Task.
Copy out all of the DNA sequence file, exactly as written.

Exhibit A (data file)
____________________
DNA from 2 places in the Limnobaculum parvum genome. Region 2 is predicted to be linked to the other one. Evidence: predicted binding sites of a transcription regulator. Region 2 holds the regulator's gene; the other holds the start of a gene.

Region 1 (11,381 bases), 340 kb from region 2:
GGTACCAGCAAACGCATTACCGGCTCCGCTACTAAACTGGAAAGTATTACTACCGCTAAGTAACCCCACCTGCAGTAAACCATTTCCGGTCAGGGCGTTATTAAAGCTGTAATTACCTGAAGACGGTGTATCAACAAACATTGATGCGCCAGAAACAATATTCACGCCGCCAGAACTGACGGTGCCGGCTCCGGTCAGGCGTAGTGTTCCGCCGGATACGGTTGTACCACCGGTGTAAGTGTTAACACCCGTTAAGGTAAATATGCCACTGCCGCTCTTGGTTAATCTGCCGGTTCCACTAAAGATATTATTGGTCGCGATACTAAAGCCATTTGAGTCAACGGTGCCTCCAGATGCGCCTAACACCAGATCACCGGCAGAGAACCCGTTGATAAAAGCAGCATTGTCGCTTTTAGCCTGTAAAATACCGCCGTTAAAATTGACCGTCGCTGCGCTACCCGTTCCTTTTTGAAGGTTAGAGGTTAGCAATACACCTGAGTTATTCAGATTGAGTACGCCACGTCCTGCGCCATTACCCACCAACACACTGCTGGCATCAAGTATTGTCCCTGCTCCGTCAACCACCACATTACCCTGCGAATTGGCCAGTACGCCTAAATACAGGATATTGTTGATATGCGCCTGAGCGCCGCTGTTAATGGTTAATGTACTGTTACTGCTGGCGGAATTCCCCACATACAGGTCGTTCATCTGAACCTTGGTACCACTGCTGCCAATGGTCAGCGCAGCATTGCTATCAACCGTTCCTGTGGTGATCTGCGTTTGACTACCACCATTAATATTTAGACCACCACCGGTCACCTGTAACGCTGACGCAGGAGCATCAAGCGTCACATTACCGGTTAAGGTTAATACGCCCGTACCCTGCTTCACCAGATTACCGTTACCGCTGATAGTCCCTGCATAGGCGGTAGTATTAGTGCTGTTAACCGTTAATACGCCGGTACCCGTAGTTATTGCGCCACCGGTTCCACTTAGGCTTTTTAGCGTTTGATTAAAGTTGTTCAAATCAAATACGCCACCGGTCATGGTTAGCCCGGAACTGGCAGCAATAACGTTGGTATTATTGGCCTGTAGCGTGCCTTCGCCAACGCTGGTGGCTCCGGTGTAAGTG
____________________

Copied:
DNA from 2 places in the Limnobaculum parvum genome. Region 2 is predicted to be linked to the other one. Evidence: predicted binding sites of a transcription regulator. Region 2 holds the regulator's gene; the other holds the start of a gene.

Region 1 (11,381 bases), 340 kb from region 2:
GGTACCAGCAAACGCATTACCGGCTCCGCTACTAAACTGGAAAGTATTACTACCGCTAAGTAACCCCACCTGCAGTAAACCATTTCCGGTCAGGGCGTTATTAAAGCTGTAATTACCTGAAGACGGTGTATCAACAAACATTGATGCGCCAGAAACAATATTCACGCCGCCAGAACTGACGGTGCCGGCTCCGGTCAGGCGTAGTGTTCCGCCGGATACGGTTGTACCACCGGTGTAAGTGTTAACACCCGTTAAGGTAAATATGCCACTGCCGCTCTTGGTTAATCTGCCGGTTCCACTAAAGATATTATTGGTCGCGATACTAAAGCCATTTGAGTCAACGGTGCCTCCAGATGCGCCTAACACCAGATCACCGGCAGAGAACCCGTTGATAAAAGCAGCATTGTCGCTTTTAGCCTGTAAAATACCGCCGTTAAAATTGACCGTCGCTGCGCTACCCGTTCCTTTTTGAAGGTTAGAGGTTAGCAATACACCTGAGTTATTCAGATTGAGTACGCCACGTCCTGCGCCATTACCCACCAACACACTGCTGGCATCAAGTATTGTCCCTGCTCCGTCAACCACCACATTACCCTGCGAATTGGCCAGTACGCCTAAATACAGGATATTGTTGATATGCGCCTGAGCGCCGCTGTTAATGGTTAATGTACTGTTACTGCTGGCGGAATTCCCCACATACAGGTCGTTCATCTGAACCTTGGTACCACTGCTGCCAATGGTCAGCGCAGCATTGCTATCAACCGTTCCTGTGGTGATCTGCGTTTGACTACCACCATTAATATTTAGACCACCACCGGTCACCTGTAACGCTGACGCAGGAGCATCAAGCGTCACATTACCGGTTAAGGTTAATACGCCCGTACCCTGCTTCACCAGATTACCGTTACCGCTGATAGTCCCTGCATAGGCGGTAGTATTAGTGCTGTTAACCGTTAATACGCCGGTACCCGTAGTTATTGCGCCACCGGTTCCACTTAGGCTTTTTAGCGTTTGATTAAAGTTGTTCAAATCAAATACGCCACCGGTCATGGTTAGCCCGGAACTGGCAGCAATAACGTTGGTATTATTGGCCTGTAGCGTGCCTTCGCCAACGCTGGTGGCTCCGGTGTAAGTG